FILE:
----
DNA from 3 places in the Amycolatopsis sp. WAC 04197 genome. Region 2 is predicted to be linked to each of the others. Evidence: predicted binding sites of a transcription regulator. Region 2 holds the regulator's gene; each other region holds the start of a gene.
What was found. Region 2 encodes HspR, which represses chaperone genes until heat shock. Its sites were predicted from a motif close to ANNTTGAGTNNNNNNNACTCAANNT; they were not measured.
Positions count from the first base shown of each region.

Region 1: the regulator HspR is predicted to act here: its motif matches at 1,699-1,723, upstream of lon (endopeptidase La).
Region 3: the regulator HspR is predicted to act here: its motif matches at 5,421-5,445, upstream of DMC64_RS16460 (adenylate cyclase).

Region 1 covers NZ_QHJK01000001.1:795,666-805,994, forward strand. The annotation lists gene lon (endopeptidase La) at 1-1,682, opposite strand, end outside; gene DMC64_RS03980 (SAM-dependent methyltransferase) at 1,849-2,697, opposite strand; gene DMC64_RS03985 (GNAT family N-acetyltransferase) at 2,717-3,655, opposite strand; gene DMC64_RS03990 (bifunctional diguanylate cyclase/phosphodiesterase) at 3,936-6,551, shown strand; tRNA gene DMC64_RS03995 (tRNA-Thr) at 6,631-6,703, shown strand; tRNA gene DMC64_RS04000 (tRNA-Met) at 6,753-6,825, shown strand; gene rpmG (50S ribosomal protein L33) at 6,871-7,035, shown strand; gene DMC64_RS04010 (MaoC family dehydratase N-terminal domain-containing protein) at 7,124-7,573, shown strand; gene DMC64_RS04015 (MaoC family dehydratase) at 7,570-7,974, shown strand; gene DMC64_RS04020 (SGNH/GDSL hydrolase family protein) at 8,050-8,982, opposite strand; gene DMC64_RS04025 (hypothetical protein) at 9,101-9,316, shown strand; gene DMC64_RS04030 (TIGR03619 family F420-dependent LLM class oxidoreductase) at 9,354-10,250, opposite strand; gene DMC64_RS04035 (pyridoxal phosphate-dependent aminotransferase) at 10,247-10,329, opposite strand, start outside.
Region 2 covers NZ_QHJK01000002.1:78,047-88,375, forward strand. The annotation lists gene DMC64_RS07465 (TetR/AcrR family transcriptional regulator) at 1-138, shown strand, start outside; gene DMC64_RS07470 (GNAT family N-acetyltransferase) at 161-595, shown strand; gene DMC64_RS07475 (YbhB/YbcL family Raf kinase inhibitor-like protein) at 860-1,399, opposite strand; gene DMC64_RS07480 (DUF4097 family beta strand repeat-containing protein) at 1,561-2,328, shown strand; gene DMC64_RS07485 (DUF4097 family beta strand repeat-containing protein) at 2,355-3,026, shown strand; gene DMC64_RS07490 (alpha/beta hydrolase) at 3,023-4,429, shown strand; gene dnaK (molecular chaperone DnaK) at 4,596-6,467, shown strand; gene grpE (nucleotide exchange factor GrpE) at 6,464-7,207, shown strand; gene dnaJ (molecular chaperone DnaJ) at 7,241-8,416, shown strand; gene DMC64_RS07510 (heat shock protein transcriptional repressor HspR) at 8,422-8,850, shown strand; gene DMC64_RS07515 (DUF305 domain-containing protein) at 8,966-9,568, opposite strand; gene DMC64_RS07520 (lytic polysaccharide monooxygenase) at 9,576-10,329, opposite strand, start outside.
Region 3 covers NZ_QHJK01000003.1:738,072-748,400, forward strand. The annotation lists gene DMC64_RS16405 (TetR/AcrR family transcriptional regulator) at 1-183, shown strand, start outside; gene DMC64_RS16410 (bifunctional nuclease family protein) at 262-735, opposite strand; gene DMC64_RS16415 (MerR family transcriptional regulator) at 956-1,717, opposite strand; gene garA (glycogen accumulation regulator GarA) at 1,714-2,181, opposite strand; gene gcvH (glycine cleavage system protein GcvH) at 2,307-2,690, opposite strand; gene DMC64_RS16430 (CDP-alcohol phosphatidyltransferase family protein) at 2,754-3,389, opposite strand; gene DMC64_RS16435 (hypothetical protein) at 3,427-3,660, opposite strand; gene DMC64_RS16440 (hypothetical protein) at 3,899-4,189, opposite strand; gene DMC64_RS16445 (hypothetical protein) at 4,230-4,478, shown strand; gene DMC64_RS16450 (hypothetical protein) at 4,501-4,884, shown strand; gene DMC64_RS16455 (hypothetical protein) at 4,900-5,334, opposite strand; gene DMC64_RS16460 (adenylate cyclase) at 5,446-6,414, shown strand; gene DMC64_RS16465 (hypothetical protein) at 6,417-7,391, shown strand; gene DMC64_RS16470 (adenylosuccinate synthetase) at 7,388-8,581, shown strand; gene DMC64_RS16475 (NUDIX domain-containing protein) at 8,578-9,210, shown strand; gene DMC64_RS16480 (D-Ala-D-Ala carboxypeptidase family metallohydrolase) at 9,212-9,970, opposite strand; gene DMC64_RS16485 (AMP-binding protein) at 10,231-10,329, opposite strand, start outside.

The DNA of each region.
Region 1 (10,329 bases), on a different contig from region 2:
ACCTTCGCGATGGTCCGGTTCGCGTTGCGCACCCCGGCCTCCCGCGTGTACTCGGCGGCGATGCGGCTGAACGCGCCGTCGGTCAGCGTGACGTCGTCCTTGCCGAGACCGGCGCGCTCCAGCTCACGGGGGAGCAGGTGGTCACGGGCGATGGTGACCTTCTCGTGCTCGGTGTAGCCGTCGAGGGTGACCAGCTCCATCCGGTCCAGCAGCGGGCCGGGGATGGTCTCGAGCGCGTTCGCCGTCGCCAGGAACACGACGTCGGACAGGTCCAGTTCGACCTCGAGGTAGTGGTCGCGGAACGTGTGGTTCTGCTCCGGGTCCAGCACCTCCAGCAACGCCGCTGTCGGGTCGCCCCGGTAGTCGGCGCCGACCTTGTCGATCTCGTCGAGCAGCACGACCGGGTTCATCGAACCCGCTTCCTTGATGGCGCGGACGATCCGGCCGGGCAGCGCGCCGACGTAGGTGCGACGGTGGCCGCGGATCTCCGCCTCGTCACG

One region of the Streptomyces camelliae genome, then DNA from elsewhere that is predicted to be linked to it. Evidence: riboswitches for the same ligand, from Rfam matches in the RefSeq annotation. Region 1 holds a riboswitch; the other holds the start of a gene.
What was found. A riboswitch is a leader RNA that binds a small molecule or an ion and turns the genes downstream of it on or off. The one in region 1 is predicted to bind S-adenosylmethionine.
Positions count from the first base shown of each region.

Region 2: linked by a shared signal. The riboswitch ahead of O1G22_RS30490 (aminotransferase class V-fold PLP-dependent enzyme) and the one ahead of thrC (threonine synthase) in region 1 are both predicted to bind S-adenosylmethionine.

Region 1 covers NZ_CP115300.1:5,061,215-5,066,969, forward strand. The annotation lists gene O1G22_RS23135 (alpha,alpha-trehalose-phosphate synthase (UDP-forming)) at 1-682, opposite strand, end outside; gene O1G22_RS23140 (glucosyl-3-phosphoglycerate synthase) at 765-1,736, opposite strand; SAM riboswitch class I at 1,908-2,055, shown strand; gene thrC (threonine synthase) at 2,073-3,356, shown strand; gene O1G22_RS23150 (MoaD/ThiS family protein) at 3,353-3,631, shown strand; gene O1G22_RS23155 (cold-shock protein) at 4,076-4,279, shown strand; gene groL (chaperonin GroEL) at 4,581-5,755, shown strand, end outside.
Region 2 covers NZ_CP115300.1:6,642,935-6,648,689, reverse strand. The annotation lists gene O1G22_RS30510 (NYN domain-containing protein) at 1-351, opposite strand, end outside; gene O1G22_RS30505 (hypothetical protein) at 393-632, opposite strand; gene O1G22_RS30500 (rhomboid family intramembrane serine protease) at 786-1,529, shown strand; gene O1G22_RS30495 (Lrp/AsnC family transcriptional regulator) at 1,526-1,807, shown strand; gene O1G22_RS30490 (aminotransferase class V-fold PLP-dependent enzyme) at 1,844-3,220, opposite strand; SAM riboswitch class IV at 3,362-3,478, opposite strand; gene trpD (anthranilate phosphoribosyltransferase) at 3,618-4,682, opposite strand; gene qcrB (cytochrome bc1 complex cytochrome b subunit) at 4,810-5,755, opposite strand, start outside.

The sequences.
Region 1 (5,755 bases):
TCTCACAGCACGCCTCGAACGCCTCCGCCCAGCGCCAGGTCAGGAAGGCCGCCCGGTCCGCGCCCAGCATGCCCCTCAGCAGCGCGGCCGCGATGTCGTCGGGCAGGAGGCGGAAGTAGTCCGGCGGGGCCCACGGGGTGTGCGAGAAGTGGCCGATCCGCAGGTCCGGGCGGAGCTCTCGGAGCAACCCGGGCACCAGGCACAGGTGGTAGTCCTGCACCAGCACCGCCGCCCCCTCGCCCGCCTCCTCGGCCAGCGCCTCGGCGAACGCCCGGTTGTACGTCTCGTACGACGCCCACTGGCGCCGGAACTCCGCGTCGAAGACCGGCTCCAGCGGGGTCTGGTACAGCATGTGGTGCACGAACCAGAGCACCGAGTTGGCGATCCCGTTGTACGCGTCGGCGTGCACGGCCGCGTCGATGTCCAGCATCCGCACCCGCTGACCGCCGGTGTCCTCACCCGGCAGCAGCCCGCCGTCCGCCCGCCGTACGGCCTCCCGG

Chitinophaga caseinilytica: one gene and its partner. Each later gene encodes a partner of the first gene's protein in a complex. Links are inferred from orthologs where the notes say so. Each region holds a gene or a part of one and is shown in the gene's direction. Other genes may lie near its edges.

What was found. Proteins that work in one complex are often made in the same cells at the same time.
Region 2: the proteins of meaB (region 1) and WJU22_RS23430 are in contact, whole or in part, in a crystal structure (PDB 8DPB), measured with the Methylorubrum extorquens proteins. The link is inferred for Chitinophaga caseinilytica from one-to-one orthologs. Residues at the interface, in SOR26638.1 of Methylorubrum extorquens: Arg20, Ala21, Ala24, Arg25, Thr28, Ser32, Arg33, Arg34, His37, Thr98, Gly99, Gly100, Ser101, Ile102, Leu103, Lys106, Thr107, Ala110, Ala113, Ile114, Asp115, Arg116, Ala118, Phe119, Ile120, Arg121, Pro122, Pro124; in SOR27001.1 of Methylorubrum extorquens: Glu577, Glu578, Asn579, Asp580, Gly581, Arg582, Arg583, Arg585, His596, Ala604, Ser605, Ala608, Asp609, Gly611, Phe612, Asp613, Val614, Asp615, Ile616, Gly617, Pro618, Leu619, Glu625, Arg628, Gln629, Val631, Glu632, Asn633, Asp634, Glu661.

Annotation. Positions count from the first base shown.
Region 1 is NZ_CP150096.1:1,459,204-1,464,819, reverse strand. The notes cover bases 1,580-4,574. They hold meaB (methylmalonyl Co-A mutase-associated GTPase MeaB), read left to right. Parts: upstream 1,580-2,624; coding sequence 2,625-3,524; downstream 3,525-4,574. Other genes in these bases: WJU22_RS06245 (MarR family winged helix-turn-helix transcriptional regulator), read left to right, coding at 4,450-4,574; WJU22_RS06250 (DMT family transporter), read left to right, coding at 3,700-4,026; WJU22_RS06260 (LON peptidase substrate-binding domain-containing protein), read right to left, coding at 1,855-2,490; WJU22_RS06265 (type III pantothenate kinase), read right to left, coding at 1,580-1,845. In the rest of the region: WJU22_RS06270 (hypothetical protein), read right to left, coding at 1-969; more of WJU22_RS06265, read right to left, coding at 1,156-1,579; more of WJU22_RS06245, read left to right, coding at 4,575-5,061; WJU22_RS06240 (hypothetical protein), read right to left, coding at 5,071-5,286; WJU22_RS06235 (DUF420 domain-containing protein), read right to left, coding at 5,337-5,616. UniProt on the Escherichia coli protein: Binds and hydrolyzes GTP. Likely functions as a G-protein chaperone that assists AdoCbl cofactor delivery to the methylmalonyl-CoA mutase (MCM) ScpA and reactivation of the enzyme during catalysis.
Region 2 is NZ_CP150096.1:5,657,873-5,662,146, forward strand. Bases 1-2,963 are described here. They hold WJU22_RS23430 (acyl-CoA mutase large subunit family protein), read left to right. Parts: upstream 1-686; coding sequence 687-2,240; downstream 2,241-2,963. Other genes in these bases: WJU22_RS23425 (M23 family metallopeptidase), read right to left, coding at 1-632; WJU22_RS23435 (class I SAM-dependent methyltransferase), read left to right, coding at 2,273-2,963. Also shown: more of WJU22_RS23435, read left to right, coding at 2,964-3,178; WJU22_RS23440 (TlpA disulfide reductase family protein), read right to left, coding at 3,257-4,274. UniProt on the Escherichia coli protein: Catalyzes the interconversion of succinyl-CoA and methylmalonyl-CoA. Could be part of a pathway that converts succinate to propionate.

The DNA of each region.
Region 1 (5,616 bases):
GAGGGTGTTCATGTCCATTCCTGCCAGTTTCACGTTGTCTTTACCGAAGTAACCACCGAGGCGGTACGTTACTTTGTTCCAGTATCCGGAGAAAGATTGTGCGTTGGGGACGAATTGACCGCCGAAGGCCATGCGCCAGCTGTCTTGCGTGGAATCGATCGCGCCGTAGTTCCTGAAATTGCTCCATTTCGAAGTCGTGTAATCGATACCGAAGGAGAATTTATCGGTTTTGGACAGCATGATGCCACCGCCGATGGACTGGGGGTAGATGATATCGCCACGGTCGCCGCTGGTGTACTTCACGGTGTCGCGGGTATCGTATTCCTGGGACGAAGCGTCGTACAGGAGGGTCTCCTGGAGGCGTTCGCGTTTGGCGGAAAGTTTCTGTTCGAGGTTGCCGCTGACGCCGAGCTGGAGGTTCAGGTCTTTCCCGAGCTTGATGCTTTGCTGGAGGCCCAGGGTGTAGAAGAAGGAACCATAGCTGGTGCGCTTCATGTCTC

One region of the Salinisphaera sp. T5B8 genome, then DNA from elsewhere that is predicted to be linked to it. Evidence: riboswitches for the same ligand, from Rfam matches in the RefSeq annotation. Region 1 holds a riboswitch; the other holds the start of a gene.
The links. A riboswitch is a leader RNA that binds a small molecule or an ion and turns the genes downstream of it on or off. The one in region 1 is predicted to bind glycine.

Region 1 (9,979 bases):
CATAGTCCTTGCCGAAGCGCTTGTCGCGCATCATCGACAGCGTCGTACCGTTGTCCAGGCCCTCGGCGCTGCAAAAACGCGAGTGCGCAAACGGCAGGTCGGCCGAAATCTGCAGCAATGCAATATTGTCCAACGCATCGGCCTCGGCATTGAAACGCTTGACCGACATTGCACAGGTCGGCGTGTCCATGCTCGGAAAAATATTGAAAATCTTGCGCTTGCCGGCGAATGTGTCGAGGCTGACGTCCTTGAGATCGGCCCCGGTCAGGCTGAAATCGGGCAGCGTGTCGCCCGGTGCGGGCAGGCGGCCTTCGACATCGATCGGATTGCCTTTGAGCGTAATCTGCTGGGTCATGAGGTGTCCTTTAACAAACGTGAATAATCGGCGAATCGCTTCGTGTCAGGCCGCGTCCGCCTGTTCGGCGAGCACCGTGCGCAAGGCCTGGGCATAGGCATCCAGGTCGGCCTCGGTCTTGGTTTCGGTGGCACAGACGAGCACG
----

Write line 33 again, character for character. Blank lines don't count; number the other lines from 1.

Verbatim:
CATAGTCCTTGCCGAAGCGCTTGTCGCGCATCATCGACAGCGTCGTACCGTTGTCCAGGCCCTCGGCGCTGCAAAAACGCGAGTGCGCAAACGGCAGGTCGGCCGAAATCTGCAGCAATGCAATATTGTCCAACGCATCGGCCTCGGCATTGAAACGCTTGACCGACATTGCACAGGTCGGCGTGTCCATGCTCGGAAAAATATTGAAAATCTTGCGCTTGCCGGCGAATGTGTCGAGGCTGACGTCCTTGAGATCGGCCCCGGTCAGGCTGAAATCGGGCAGCGTGTCGCCCGGTGCGGGCAGGCGGCCTTCGACATCGATCGGATTGCCTTTGAGCGTAATCTGCTGGGTCATGAGGTGTCCTTTAACAAACGTGAATAATCGGCGAATCGCTTCGTGTCAGGCCGCGTCCGCCTGTTCGGCGAGCACCGTGCGCAAGGCCTGGGCATAGGCATCCAGGTCGGCCTCGGTCTTGGTTTCGGTGGCACAGACGAGCACG